• BAE Systems had a large pavilion and displayed the Mil MI 172 mock up and other products looking at the market in India, having bagged the 66 AJT contract. The Chief of Air Staff and C-in-C Training Command had sorties in the Hawk 100 as co-pilots.

  • The IAF had provided QRs and funded studies on a Light Combat Helicopter to HAL, but the Indian Army was keen on having its own integral attack helicopter fleet to cope with its doctrine, and the issue was touchy from the inter services point of view.

  • From France, SNECMA and Turbomecca had done well in India with supplies of engines and had joint ventures with HAL. CFM that supplies engines for airliners was at the show and Chairman of SNECMA Jean Paul Bechat was at hand to take the press conference. EADS Vice President Christian Duhain explained the prospects in India with 43 Airbus 320s already contracted and many more in competition with Boeing also at the show. ATR from southern France had made good inroads into the civil aviation market in India with over 12 aircraft already flying and more on order.

  • MBDA had a large stall and had offered the MICA missile to the IAF, Aster to the Navy and the Army was set to install the Mistral ATGM missile system on their Armed ALH with GIAT’s 200mm gun and FZ Belgiums rocket launcher. The Cheetal (Lama) helicopter had been re-engined with the TM 333 M2. MBDA signed an MOU with Bharat Dynamics Ltd for the upgrade of Milan 2 missile production, having already supplied some 30,000 to the Army.

  • India’s strongest strategic partner Russia led by Rosboronexport displayed a range of missiles, plane models and hardware but officials admitted that the competition was becoming more difficult and emphasized their reliability. Former Air Chief ACM A Y Tipnis had openly stated in an article that India must be wary of buying hardware from USA as their reliability was still to be tested, and supported Rusian acquisitions for the time being. This was also played up at the show. Details of the new light weight BARS 29 radar adapted from the N011 BARS installed in the SU 30 MKI and proposed for the Mig 29M, was displayed as an upgrade for the Indian MiG 29s.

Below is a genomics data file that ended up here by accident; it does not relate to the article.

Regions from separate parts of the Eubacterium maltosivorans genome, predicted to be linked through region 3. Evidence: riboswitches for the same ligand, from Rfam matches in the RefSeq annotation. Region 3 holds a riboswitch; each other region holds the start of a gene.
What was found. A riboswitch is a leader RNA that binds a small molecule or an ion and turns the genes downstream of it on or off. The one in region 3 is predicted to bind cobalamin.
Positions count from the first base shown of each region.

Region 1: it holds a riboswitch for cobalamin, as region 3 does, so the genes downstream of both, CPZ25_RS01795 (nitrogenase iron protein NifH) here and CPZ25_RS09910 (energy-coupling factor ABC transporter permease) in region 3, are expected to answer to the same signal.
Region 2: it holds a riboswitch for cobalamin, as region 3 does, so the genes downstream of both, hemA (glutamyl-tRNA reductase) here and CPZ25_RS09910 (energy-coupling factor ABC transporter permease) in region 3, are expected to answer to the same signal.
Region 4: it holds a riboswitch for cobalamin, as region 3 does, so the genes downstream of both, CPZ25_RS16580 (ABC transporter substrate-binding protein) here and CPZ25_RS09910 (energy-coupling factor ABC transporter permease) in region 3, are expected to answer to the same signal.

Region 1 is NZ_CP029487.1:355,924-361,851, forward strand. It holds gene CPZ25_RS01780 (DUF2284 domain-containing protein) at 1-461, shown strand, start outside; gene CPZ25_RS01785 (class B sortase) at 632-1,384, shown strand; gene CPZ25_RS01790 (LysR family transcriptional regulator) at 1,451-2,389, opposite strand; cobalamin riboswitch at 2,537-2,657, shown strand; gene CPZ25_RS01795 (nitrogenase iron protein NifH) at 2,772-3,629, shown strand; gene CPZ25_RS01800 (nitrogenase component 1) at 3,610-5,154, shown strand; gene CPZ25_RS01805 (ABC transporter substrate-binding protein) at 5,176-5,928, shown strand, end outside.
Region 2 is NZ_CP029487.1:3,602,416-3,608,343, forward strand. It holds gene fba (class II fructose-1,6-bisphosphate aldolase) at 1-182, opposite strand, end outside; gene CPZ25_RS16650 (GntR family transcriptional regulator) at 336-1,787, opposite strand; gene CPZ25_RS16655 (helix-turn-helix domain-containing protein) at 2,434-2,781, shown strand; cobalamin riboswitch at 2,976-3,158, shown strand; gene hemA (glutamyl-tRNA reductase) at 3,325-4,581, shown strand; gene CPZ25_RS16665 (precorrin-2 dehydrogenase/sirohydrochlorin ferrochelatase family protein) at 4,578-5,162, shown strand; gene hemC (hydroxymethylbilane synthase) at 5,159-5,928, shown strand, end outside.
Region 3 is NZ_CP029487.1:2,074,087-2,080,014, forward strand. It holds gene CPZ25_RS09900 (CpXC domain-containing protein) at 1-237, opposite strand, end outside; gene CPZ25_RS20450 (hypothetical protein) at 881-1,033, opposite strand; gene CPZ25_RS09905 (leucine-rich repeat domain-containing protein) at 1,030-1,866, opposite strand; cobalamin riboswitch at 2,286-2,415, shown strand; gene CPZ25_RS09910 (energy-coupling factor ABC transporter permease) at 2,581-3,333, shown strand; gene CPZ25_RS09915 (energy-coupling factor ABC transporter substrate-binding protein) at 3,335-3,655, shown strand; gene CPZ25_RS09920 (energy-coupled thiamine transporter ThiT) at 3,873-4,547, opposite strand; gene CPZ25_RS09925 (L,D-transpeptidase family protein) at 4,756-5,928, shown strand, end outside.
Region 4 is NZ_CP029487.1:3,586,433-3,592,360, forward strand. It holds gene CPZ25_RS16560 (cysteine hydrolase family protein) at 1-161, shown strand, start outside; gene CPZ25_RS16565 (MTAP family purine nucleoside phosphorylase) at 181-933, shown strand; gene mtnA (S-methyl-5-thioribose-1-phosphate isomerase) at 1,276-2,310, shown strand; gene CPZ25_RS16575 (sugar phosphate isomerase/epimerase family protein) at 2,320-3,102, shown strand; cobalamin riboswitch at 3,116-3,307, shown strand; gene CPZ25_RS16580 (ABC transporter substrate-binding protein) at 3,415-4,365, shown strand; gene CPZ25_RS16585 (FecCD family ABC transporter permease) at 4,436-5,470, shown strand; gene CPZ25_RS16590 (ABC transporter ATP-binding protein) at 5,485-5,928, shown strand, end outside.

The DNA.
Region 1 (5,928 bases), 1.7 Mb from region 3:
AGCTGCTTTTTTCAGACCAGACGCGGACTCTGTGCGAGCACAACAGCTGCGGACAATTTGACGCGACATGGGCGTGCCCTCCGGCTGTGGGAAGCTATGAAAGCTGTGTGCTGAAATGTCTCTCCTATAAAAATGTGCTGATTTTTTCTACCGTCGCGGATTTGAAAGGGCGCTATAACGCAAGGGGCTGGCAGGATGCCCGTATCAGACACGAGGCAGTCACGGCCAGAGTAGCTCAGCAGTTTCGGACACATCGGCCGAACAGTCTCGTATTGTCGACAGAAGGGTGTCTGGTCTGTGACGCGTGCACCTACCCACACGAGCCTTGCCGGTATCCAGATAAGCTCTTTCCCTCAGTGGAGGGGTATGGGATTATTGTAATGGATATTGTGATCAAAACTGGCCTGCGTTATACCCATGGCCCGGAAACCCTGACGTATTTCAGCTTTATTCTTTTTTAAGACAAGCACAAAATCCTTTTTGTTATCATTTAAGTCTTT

• Embraer at the show was upbeat as it was set to supply the 5 Legacy 135 VIP transport planes to India in 2005 and signed an MOU with DRDO to assist in DRDO’s EW and Control aircraft indigenous programme recently sanctioned, and the collaboration could lead to supply of three 145 platforms, slated to be a $500 million programme.

  • DRDO’s Gas Turbine Research Establishment (GTRE) displayed the Kaveri engine, which was undergoing trails for India’s LCA and facing rough weather in Russia and India as it had not performed at high altitudes. DRDO also displayed the medium range Akaash AA missile with Indira radar, which was completing trials and will be offered to the IAF and Army, Nishant UAV and Lakshya aerial target.

  • Flight Refueling indicated that they would be supplying the fuelling pods for the SU 30MKI for buddy fuelling. Israel had supplied the system for the 6 IL 78s the IAF uses supposedly from experience gained from Sergeant Fletcher of USA.

  • QUEST a global engineering provider displayed a full-scale light weight model of the LCA PV 2 equipped with cockpit internals, lighting, nose and main landing gear, moveable control surfaces made in India for Aeronautical Development Establishment. This would also be displayed at international shows. 

  • AMS a joint BAE Finmeccanica company announced it had signed a marketing agreement with Macmet a leading Indian simulator supplier to the services, which had also bagged an order for the submarine motion control simulator for the ATV project –– India’s nuclear submarine programme.